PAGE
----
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WNBA Draft preview: Can Dallas add any more young players?

The Wings have been stockpiling draftees for years and might be out of room.

Dallas Wings v Seattle Storm Photo by Abbie Parr/Getty Images

The Dallas Wings have been on a steady uphill climb in recent years, executing a fairly successful rebuild after their two all-WNBA stars asked out in 2019 and 2020. The Wings recouped a bundle of draft assets in a series of trades over the past few offseasons and have built an impressive young core that made it to the playoffs a year ago.

That young core is talented and deep, headlined by Arike Ogunbowale and Satou Sabally, but also including Bella Alarie, Charli Collier, Chelsea Dungee, Ty Harris, Awak Kuier, Marina Mabrey, and the newly-acquired Teaira McCowan all still on rookie contracts. Dallas has varying degrees of investment in all of those players, and Alarie has already opted out of the 2022 season for personal reasons, but that leaves at least seven Wings with a good chance of making the final roster.

Dallas also has four veterans on protected contracts: Allisha Gray, Isabelle Harrison, Moriah Jefferson, and Kayla Thornton. Of that crew, perhaps only Jefferson isn’t a part of the Wings’ long-term plans. Therefore, even if a player makes gets onto the Dallas roster, there will be quite the logjam ahead for minutes.


Picks: 7, 30, 31

The Wings used their no. 6 pick along with the no. 4 pick acquired from Los Angeles in the Jasmine Walker trade as part of the trade package for McCowan, which caused Dallas to move down to no. 7 in this year’s proceedings. The team doesn’t have any pressing needs, given that the Wings are returning everyone from last year’s playoff squad but Alarie, so best player available should be the modus operandi in the draft; however, there is one notable exception to this premise.

The seventh-best player on the draft board I am most fond of, Em Adler’s at The Next, is Nyara Sabally. Although the idea of pairing the Sabally sisters is tantalizing, the fit of the younger doesn’t make as much sense in Dallas now that the team has McCowan. Nyara Sabally is a post scorer who occupies the same real estate as the erstwhile Indiana center, and the two both have to play center defensively given their size. If the Wings are invested in McCowan — and the draft capital they parted with to get her suggests they are — there isn’t a future for both bigs in Dallas.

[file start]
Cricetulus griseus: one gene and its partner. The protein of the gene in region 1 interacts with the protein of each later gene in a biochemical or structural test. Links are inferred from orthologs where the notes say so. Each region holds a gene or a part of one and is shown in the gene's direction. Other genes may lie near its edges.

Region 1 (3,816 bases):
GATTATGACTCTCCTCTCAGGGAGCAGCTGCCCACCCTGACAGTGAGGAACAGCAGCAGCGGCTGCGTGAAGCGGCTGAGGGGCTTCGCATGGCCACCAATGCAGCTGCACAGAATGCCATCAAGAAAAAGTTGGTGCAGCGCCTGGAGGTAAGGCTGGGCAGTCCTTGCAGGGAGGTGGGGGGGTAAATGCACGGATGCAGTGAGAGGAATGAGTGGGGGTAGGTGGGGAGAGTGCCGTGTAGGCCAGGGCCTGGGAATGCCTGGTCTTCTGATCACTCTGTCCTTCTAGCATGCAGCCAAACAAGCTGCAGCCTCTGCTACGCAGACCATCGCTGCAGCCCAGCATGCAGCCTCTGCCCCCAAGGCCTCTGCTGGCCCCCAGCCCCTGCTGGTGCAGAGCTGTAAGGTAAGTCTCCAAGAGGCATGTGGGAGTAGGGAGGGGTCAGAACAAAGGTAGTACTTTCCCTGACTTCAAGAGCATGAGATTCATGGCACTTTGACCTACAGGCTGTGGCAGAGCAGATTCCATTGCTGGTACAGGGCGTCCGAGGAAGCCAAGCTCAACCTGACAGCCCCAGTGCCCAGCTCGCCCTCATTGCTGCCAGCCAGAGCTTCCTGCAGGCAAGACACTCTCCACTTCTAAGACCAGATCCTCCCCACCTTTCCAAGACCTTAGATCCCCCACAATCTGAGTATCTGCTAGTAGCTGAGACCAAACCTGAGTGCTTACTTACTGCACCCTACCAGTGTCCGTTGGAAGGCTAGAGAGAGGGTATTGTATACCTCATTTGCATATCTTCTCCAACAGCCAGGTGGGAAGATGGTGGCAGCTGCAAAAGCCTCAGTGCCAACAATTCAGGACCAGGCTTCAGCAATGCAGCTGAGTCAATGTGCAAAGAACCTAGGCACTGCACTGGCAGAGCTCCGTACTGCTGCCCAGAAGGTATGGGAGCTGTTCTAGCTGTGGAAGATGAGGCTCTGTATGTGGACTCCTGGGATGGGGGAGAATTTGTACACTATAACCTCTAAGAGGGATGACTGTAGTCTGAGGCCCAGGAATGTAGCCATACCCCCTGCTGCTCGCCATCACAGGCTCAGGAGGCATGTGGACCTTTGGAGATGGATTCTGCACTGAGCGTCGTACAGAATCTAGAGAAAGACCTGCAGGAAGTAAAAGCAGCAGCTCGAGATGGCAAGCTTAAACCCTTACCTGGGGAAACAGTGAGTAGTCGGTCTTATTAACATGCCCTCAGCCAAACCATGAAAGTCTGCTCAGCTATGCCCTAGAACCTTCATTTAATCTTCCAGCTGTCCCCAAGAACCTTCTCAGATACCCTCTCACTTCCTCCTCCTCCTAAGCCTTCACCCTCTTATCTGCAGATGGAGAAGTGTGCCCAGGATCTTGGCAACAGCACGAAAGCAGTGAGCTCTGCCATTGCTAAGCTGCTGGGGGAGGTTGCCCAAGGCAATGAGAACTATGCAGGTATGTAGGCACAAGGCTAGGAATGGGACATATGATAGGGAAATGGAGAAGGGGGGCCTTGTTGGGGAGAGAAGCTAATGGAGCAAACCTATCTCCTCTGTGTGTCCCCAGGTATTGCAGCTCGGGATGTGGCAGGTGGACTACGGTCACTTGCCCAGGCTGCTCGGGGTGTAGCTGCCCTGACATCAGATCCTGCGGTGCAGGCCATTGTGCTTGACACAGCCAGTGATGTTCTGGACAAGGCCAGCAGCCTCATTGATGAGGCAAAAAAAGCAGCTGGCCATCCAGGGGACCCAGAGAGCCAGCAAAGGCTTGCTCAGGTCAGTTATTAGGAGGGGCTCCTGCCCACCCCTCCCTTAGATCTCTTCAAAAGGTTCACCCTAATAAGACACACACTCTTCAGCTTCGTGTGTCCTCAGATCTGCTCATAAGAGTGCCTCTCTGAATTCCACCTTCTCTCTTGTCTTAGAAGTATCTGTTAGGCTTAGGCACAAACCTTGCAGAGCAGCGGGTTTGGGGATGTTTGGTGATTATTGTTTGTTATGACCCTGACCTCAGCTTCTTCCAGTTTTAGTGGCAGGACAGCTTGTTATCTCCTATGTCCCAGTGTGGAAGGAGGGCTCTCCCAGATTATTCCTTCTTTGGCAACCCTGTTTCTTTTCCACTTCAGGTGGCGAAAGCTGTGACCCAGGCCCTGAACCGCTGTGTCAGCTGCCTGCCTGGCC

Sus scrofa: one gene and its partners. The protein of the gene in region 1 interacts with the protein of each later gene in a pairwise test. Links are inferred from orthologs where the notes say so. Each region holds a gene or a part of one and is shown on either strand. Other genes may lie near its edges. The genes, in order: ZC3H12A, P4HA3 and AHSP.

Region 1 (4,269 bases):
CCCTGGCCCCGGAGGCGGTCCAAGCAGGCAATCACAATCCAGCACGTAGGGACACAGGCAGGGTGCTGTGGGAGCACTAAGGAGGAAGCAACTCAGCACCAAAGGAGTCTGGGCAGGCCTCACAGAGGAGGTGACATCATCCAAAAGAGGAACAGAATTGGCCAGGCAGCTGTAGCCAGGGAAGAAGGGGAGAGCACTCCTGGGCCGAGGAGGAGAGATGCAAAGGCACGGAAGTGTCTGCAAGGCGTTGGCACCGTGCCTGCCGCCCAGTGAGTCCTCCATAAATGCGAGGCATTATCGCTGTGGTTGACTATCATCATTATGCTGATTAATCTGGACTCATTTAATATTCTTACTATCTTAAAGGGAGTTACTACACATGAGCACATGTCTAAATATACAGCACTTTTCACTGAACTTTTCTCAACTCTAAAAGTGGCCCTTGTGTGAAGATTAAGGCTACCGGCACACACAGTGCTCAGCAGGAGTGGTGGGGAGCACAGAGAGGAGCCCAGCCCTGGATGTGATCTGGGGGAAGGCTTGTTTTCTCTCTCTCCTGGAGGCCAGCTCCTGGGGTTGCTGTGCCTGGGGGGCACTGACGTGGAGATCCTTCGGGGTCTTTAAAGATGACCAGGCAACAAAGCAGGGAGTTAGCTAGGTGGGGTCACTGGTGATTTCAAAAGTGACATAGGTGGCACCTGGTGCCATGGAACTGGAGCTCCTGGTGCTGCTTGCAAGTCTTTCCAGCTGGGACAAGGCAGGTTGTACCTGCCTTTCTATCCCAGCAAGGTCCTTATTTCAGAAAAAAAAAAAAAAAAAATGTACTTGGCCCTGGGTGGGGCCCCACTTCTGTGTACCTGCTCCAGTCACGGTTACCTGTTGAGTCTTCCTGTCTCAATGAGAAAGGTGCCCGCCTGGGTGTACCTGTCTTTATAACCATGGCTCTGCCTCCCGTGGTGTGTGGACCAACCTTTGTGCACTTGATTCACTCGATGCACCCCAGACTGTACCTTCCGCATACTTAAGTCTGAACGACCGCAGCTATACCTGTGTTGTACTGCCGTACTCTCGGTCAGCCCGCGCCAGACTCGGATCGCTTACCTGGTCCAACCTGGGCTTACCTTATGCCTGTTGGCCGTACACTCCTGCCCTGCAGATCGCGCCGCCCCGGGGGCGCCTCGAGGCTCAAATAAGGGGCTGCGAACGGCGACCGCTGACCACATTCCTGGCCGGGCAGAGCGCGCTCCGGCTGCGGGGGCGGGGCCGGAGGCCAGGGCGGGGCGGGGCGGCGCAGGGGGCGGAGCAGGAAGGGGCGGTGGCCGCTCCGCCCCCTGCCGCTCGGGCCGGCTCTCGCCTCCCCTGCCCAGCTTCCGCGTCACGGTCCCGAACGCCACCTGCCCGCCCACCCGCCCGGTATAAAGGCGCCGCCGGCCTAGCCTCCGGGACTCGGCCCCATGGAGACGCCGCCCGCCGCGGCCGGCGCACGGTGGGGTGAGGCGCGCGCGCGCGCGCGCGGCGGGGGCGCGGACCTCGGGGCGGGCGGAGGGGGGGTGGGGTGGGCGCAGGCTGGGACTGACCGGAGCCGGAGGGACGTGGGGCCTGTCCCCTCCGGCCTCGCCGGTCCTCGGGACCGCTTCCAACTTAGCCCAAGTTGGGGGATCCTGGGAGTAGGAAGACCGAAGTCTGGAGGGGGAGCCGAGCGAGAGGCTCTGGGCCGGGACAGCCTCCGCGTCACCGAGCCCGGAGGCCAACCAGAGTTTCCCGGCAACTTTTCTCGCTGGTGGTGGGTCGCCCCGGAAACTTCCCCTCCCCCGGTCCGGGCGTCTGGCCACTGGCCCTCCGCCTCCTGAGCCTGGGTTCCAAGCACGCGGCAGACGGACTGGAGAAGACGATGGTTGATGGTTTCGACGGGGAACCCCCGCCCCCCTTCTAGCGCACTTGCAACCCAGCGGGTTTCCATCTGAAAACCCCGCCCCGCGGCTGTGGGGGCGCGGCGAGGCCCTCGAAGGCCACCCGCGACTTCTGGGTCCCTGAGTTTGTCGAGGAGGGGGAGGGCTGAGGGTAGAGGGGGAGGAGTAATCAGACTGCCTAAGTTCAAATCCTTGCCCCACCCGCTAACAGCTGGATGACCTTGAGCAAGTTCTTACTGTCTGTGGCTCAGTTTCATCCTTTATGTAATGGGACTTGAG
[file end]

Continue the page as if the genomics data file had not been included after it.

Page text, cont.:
The position that the Wings could target is point guard. Jefferson and Harris are the true point guards on this roster, but neither really brought out the best in Ogunbowale, Sabally, and Gray. Dallas had its best point differential when Mabrey played the 1, even though she isn’t a natural distributor. It’s perfectly fine for the Wings to pursue a lineup without a true playmaker, given that all of their wings and Sabally can handle the ball and create. Nevertheless, it wouldn’t be the worst idea to go after a point guard, especially with Jefferson headed into free agency and Harris yet to dazzle in her two seasons.

Veronica Burton would thus be a good fit in Dallas, a lead ball-handler who, at 5’9, could still play next to Ogunbowale thanks to her defensive prowess. Christyn Williams and Nia Clouden feel a little redundant with the Marike duo already in place, but the Wings have shown a willingness to acquire talent and sort out the fit later.

Dallas has already signed Destiny Walker, Unique Thompson, and Morgan Bertsch to training camp deals, so it doesn’t make sense to focus on the two third-round picks when those players are unlikely to ever suit up for the Wings, preseason or otherwise.

This will likely be one of the youngest rosters in the WNBA yet again, but don’t mistake Dallas’ youth for lack of competitiveness. The rebuild continues, but in a forward direction. The first round of the playoffs is merely a baseline for what Ogunbowale and the Wings hope to achieve this season, even if the team doesn’t make any more impactful additions this offseason, as she told Swish Appeal in an interview in February.

“We’re in a different position than a lot of teams,” Ogunbowale said. “We’ve drafted and traded and done a lot of things in the last three years I’ve been there to get to this point. So I wouldn’t really say we’re in a rebuilding year.

“We have a lot of pieces that we need and we have a lot of talent, so we just gotta put it together. And we’re a young core too, and this is only really going to be our second year playing together all together. So I’m excited for it. It’s not really necessary to just sign people to training camp (deals) if it’s really hard to make a team.... So it’s no reason to just invite a whole bunch of people. So you know, we’ll see what happens. It’s still time but right now, I’m pretty comfortable.”